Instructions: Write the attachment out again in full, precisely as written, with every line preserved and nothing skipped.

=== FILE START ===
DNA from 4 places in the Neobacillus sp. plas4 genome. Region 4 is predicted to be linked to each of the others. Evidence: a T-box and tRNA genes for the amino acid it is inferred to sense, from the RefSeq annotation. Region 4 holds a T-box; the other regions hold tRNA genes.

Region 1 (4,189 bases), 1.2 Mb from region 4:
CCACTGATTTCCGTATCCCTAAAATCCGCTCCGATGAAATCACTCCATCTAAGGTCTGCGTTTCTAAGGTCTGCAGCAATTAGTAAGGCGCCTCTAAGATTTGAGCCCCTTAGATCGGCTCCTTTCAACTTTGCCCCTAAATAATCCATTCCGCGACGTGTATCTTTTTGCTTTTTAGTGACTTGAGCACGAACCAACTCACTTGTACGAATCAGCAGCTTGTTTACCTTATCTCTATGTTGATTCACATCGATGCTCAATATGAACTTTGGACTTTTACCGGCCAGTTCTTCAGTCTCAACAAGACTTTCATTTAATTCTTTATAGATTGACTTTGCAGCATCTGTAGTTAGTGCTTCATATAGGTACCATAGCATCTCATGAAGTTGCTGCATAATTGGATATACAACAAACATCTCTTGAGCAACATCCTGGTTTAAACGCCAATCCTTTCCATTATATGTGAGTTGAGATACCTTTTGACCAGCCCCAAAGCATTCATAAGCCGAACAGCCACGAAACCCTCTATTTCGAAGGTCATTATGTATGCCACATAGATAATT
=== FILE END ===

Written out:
DNA from 4 places in the Neobacillus sp. plas4 genome. Region 4 is predicted to be linked to each of the others. Evidence: a T-box and tRNA genes for the amino acid it is inferred to sense, from the RefSeq annotation. Region 4 holds a T-box; the other regions hold tRNA genes.

Region 1 (4,189 bases), 1.2 Mb from region 4:
CCACTGATTTCCGTATCCCTAAAATCCGCTCCGATGAAATCACTCCATCTAAGGTCTGCGTTTCTAAGGTCTGCAGCAATTAGTAAGGCGCCTCTAAGATTTGAGCCCCTTAGATCGGCTCCTTTCAACTTTGCCCCTAAATAATCCATTCCGCGACGTGTATCTTTTTGCTTTTTAGTGACTTGAGCACGAACCAACTCACTTGTACGAATCAGCAGCTTGTTTACCTTATCTCTATGTTGATTCACATCGATGCTCAATATGAACTTTGGACTTTTACCGGCCAGTTCTTCAGTCTCAACAAGACTTTCATTTAATTCTTTATAGATTGACTTTGCAGCATCTGTAGTTAGTGCTTCATATAGGTACCATAGCATCTCATGAAGTTGCTGCATAATTGGATATACAACAAACATCTCTTGAGCAACATCCTGGTTTAAACGCCAATCCTTTCCATTATATGTGAGTTGAGATACCTTTTGACCAGCCCCAAAGCATTCATAAGCCGAACAGCCACGAAACCCTCTATTTCGAAGGTCATTATGTATGCCACATAGATAATT